This is the 11th day of my participation in the August More Text Challenge. For details, see:August is more challenging

Other than using some third-party plug-ins, what other ways can you find some intuitive errors ahead of time? The answer is to use JavaScript’s strict mode.

What is strict mode

In ES5, JS first introduced the concept of strict mode, which checks your code for errors under more strict conditions, and can be used globally or locally (applied inside functions). Understanding the rules of strict schemas is essential, and in the future ECMAScript will gradually force strict schemas to be used globally.

How to use

Very simple, just provide a string that is not assigned to any variable. The string is:

"use strict"
Copy the code

You can declare this string anywhere in the JS file. If it is not declared inside a function, it means that the schema is referenced globally. An example of turning on strict mode inside a function is as follows:

function demo(){
	"use strict"
	// do something...
Copy the code

Create variables in strict mode

In non-strict mode, you can declare a global variable directly, instead of using the var, let, or const keywords, and you don’t report an error. Example:

a = 1;
Copy the code

If a variable is declared in strict mode, it is not allowed and a ReferenceError is thrown upon execution. And in strict mode, you are not allowed to call DELETE on a variable, which also results in a ReferenceError exception, which in normal mode returns false silently even on failure.

let a = 1;
delete a;
Copy the code

Objects in strict mode

When manipulating objects in strict mode, the following situations also raise an error throw exception:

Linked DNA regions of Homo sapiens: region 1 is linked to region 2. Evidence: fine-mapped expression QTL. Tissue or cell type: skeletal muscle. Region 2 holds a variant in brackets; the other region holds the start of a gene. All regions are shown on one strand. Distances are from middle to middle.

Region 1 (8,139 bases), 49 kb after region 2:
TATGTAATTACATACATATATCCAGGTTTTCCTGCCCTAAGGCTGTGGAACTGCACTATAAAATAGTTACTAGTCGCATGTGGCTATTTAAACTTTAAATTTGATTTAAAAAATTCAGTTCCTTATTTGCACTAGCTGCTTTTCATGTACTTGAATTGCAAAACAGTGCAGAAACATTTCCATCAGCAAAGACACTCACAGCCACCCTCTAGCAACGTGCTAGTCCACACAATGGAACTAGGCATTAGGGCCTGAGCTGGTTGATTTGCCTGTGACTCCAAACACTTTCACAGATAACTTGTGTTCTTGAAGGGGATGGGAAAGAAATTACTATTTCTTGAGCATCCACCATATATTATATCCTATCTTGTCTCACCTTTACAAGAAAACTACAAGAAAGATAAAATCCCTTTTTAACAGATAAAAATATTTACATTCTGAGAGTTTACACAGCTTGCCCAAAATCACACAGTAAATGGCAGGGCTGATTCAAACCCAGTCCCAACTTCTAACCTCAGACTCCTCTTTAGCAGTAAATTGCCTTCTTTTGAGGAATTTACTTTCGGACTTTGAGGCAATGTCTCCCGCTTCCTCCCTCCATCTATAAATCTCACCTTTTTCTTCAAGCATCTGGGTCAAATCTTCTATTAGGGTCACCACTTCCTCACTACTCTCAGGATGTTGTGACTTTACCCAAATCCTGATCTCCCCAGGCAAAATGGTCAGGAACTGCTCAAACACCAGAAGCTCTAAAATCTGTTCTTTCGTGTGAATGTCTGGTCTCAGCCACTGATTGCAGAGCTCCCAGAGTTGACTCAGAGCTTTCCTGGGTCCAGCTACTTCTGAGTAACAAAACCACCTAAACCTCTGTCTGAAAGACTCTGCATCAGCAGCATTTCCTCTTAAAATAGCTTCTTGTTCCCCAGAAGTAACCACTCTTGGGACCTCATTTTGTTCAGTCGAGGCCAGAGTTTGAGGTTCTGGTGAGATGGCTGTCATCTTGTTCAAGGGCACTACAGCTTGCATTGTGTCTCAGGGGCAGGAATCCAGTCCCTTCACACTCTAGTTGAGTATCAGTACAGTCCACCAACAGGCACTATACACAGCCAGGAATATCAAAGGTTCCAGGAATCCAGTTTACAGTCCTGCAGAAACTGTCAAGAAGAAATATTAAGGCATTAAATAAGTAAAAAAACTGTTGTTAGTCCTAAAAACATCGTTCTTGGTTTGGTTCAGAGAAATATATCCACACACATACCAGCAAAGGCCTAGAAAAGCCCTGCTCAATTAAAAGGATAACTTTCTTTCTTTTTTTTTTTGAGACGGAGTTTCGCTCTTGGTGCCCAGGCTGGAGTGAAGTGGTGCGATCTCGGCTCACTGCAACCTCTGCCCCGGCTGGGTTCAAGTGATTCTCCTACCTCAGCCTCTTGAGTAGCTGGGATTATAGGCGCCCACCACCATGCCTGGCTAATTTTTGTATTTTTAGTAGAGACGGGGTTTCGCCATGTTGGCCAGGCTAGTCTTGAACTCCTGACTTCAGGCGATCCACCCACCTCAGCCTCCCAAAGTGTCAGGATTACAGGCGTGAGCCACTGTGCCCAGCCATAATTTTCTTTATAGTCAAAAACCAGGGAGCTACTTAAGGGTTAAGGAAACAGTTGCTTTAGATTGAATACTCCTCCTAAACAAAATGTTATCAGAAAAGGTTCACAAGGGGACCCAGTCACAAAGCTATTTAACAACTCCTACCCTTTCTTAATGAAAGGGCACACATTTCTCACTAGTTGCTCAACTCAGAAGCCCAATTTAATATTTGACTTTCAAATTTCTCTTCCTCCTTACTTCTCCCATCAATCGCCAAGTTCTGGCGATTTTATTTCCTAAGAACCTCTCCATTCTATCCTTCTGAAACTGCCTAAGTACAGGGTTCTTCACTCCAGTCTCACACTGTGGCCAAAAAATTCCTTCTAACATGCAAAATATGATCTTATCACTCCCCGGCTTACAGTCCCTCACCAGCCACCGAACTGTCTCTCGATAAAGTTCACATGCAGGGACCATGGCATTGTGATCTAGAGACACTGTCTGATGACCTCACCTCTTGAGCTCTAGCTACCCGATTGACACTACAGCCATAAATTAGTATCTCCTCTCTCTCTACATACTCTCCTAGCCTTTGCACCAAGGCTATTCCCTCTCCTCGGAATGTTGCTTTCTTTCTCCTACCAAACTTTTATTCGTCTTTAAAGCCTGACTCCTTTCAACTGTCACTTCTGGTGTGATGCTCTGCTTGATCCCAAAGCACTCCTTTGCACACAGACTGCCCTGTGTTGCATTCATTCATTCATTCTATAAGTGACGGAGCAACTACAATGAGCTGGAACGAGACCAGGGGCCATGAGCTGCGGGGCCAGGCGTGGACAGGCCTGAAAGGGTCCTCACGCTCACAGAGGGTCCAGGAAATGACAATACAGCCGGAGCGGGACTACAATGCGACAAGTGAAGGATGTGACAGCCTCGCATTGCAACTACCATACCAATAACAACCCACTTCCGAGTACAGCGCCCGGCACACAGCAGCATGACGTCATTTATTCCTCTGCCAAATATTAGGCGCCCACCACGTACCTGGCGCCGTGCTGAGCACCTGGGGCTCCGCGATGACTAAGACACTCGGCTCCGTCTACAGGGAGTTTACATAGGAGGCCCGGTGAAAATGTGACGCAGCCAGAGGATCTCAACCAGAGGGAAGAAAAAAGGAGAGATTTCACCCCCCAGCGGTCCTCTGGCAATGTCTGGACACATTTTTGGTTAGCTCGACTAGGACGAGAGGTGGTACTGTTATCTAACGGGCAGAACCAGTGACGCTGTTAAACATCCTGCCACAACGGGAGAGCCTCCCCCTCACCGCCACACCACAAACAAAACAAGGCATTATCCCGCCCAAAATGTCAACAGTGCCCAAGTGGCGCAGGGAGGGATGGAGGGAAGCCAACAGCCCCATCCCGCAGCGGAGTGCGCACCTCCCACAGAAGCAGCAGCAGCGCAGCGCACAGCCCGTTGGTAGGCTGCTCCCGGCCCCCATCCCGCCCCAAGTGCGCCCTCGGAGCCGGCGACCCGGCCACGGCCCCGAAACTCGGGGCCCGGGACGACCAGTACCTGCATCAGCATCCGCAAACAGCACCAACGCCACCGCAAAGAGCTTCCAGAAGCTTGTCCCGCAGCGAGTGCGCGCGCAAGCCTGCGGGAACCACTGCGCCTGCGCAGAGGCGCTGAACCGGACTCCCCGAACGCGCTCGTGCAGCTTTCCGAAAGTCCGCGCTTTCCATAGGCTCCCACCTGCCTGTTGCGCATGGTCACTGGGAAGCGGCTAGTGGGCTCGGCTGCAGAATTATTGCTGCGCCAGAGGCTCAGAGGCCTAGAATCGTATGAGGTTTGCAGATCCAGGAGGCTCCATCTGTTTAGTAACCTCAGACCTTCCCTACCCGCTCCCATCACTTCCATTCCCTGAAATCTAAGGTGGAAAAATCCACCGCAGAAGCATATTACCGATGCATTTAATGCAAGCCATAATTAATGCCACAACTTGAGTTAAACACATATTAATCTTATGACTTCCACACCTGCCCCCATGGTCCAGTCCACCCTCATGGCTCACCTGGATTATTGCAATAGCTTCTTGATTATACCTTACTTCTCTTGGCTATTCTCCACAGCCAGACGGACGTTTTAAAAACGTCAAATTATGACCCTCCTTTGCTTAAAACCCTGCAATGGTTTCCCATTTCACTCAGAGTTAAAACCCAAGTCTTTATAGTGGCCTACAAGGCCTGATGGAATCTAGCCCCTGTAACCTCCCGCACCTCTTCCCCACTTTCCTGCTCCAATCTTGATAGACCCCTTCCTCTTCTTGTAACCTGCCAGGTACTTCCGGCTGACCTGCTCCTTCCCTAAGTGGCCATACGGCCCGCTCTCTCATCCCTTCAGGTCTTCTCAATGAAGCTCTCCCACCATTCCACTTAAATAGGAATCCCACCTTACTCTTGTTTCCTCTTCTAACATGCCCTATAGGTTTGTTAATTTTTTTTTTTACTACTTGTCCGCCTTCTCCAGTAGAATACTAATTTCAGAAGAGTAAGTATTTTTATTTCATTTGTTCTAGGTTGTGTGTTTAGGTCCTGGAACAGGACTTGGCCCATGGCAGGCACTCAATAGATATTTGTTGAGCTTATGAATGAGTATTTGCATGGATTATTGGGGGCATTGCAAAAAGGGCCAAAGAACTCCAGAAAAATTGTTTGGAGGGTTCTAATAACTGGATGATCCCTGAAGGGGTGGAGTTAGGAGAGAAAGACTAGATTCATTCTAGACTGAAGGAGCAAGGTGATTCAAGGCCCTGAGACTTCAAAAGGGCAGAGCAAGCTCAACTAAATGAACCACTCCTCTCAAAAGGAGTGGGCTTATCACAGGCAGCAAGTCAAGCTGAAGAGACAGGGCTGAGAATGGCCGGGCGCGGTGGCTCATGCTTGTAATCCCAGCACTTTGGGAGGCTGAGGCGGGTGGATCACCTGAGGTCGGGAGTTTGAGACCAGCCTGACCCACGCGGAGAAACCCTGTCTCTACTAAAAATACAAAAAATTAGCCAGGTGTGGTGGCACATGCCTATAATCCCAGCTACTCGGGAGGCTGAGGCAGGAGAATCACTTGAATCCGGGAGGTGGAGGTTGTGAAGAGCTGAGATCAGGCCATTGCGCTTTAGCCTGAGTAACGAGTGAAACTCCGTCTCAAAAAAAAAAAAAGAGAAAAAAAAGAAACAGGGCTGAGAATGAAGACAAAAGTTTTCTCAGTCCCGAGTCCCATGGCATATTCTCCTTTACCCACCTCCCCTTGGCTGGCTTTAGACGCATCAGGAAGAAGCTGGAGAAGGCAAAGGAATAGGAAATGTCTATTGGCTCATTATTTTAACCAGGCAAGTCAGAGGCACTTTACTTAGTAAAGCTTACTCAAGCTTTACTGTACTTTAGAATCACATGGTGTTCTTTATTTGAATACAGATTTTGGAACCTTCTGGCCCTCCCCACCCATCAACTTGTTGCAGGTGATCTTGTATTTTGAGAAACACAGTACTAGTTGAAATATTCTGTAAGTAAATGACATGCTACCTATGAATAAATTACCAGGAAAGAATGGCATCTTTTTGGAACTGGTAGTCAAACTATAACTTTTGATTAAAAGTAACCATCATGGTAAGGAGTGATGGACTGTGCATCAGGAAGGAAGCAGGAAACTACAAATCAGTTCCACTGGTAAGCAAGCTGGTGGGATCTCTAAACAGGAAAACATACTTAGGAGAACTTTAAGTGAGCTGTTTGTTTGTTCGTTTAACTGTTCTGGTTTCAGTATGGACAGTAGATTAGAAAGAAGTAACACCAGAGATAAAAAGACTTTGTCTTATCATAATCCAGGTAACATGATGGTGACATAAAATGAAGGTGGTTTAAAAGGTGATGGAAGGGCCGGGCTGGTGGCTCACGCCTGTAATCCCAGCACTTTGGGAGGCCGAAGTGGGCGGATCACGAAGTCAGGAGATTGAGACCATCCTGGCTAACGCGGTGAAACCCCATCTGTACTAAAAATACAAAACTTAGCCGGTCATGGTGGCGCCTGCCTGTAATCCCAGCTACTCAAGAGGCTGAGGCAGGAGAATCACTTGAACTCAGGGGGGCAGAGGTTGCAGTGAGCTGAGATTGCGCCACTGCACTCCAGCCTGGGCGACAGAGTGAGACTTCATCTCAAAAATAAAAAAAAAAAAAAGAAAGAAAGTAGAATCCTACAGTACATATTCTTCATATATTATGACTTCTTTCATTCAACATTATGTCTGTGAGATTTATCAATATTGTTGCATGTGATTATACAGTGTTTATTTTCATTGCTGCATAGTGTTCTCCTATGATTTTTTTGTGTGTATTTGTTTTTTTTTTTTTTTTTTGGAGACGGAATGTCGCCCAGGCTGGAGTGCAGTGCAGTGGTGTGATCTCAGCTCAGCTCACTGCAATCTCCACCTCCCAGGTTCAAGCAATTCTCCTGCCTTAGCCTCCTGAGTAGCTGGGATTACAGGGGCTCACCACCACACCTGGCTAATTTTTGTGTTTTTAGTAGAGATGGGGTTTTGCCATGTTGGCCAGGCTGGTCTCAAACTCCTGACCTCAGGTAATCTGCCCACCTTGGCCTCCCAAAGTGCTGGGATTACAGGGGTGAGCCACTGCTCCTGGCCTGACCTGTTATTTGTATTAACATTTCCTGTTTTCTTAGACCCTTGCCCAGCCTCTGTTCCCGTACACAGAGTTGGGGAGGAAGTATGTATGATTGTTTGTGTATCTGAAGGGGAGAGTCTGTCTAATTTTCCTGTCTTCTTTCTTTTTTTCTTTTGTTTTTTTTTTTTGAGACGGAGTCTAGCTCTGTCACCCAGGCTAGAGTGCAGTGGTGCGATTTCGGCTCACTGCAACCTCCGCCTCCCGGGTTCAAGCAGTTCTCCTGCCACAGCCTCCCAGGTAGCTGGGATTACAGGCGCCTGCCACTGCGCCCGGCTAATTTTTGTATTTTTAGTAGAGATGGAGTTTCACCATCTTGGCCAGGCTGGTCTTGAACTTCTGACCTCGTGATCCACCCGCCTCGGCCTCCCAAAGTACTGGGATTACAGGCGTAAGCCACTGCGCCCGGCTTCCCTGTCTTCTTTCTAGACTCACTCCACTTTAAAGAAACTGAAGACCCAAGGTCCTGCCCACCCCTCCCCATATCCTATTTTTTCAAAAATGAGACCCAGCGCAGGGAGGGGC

• Assigning a read-only attribute raises TypeError.
  • Using DELETE on a non-configurable property raises a TypeError.
  • Adding attributes to an object that does not exist raises TypeError.

In addition, in contrast to non-strict mode, declaring two duplicate attribute names also throws a syntax error. In normal mode, it does not, and only the last declared attribute takes effect.

const obj = {
	name: "Sam".name: "Echo"
Copy the code

It is worth noting, however, that this restriction has been removed in ES6, meaning that declaring a duplicate property in strict mode will no longer throw an exception.

Welcome to other articles

  • Internationalizing your website with Vite2+Vue3 | More challenges in August
  • Actual: Front-end interface request parameter confusion
  • Actual: Implement a Message component with Vue3
  • Actual: Vue3 to implement the Image component, by the way, support lazy loading
  • One Piece, Vue.js 3.0 brings what updates
  • This article digests the major new features of ES7, ES8, and ES9
  • Technical team’s common problems and solutions
  • 10 new features commonly used in ES6
  • Vue3’s Script setup grammar sugar is really cool